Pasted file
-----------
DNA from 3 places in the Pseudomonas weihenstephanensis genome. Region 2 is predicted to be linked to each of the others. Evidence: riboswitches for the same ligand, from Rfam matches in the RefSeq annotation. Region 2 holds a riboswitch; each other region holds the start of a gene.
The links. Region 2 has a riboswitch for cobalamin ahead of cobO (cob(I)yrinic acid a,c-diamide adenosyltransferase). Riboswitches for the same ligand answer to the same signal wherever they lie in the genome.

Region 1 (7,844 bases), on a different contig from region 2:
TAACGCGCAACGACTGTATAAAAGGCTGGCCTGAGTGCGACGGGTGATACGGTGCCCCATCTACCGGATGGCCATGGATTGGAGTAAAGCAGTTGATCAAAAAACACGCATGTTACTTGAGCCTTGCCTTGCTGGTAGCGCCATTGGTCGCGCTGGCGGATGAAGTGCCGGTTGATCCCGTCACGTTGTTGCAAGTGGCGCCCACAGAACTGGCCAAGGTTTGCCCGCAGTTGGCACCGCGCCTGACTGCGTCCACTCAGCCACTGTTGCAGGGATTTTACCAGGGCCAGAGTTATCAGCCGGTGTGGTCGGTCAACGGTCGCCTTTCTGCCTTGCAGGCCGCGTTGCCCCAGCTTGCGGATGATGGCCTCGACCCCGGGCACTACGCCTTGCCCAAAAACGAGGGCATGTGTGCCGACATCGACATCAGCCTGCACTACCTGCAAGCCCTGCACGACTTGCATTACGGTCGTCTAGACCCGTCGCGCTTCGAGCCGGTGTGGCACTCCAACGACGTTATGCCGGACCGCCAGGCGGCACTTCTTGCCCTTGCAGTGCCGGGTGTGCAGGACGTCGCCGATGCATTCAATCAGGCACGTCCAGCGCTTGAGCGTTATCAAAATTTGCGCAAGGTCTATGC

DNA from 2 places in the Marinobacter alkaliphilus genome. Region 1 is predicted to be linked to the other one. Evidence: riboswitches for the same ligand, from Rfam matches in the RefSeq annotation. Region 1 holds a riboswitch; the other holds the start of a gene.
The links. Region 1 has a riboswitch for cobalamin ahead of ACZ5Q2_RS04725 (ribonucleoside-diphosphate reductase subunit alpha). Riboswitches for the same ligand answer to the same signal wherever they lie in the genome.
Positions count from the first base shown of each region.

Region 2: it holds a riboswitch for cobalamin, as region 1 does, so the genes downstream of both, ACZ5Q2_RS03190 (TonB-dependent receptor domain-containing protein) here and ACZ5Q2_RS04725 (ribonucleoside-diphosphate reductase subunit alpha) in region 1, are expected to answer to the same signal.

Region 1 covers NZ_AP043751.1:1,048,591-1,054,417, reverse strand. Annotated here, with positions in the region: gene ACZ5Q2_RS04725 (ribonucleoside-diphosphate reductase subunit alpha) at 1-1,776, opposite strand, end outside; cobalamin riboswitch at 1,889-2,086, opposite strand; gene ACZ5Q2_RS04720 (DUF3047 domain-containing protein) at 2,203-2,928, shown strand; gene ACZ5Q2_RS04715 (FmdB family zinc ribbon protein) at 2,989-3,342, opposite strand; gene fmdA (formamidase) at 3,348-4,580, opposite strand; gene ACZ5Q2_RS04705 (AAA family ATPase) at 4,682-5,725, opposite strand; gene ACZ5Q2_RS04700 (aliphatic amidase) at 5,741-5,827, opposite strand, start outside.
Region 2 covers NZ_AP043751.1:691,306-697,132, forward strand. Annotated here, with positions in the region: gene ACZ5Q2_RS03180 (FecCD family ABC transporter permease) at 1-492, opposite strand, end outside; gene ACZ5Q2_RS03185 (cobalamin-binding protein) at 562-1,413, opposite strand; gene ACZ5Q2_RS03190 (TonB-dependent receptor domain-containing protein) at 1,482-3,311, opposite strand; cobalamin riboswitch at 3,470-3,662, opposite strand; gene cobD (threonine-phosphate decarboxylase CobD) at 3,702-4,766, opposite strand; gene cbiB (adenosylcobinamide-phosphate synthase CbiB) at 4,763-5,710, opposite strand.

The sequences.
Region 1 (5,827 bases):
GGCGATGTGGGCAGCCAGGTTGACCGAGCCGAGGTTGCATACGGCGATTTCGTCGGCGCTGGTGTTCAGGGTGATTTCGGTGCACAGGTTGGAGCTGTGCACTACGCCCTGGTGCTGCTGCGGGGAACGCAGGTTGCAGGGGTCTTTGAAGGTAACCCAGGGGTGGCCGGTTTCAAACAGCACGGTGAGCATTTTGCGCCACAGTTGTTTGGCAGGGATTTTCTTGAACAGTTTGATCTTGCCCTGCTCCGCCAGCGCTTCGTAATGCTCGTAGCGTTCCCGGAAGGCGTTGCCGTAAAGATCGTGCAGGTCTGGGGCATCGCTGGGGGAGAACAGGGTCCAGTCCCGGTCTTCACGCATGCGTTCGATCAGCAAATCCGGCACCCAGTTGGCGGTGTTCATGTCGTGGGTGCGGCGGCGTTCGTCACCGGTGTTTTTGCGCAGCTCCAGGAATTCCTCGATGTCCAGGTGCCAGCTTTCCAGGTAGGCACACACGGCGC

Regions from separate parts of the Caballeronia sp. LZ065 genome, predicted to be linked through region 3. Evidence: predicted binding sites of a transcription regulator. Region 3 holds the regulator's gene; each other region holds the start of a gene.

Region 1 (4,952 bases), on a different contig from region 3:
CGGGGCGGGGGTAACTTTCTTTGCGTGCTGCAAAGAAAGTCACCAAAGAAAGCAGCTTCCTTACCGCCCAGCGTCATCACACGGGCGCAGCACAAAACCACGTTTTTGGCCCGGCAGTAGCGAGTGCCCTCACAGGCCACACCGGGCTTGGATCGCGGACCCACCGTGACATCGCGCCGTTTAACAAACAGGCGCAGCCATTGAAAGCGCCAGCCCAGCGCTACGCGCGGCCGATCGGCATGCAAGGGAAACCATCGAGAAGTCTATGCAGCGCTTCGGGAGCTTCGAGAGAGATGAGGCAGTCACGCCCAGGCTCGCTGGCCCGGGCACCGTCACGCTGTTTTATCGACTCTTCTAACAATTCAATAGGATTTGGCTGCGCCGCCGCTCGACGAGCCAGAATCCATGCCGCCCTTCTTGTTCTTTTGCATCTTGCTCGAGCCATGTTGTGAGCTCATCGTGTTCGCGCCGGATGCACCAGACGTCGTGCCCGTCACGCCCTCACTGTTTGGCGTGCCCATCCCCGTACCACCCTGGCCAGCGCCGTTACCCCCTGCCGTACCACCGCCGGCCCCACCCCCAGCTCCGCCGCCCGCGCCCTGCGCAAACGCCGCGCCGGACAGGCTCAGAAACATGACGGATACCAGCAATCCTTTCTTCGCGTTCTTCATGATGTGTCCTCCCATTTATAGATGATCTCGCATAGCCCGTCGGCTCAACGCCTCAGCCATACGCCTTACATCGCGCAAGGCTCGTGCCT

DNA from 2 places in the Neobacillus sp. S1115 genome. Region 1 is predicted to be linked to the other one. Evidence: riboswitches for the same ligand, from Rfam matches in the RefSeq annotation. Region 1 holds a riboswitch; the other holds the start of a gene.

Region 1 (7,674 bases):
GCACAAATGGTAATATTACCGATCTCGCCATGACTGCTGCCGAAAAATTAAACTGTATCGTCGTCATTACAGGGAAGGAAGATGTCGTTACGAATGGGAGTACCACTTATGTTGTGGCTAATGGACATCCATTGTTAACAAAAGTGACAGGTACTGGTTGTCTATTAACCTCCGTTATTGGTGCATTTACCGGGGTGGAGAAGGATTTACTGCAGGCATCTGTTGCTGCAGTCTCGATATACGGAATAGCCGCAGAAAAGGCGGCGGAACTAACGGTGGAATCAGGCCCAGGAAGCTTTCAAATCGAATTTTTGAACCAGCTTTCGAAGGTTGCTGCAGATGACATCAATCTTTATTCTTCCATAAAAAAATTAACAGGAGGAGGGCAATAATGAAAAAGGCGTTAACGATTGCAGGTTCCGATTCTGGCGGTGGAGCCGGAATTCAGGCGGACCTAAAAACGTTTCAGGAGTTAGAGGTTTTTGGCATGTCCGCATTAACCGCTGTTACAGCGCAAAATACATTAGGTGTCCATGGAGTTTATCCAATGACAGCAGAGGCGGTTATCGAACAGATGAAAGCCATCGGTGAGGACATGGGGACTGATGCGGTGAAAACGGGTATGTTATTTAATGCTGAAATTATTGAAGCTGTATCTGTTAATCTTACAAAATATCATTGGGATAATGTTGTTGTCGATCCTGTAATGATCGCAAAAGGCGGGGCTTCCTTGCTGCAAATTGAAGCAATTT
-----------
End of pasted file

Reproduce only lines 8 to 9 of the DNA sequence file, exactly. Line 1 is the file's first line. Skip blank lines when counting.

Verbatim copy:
Region 2: it holds a riboswitch for cobalamin, as region 1 does, so the genes downstream of both, ACZ5Q2_RS03190 (TonB-dependent receptor domain-containing protein) here and ACZ5Q2_RS04725 (ribonucleoside-diphosphate reductase subunit alpha) in region 1, are expected to answer to the same signal.

Region 1 covers NZ_AP043751.1:1,048,591-1,054,417, reverse strand. Annotated here, with positions in the region: gene ACZ5Q2_RS04725 (ribonucleoside-diphosphate reductase subunit alpha) at 1-1,776, opposite strand, end outside; cobalamin riboswitch at 1,889-2,086, opposite strand; gene ACZ5Q2_RS04720 (DUF3047 domain-containing protein) at 2,203-2,928, shown strand; gene ACZ5Q2_RS04715 (FmdB family zinc ribbon protein) at 2,989-3,342, opposite strand; gene fmdA (formamidase) at 3,348-4,580, opposite strand; gene ACZ5Q2_RS04705 (AAA family ATPase) at 4,682-5,725, opposite strand; gene ACZ5Q2_RS04700 (aliphatic amidase) at 5,741-5,827, opposite strand, start outside.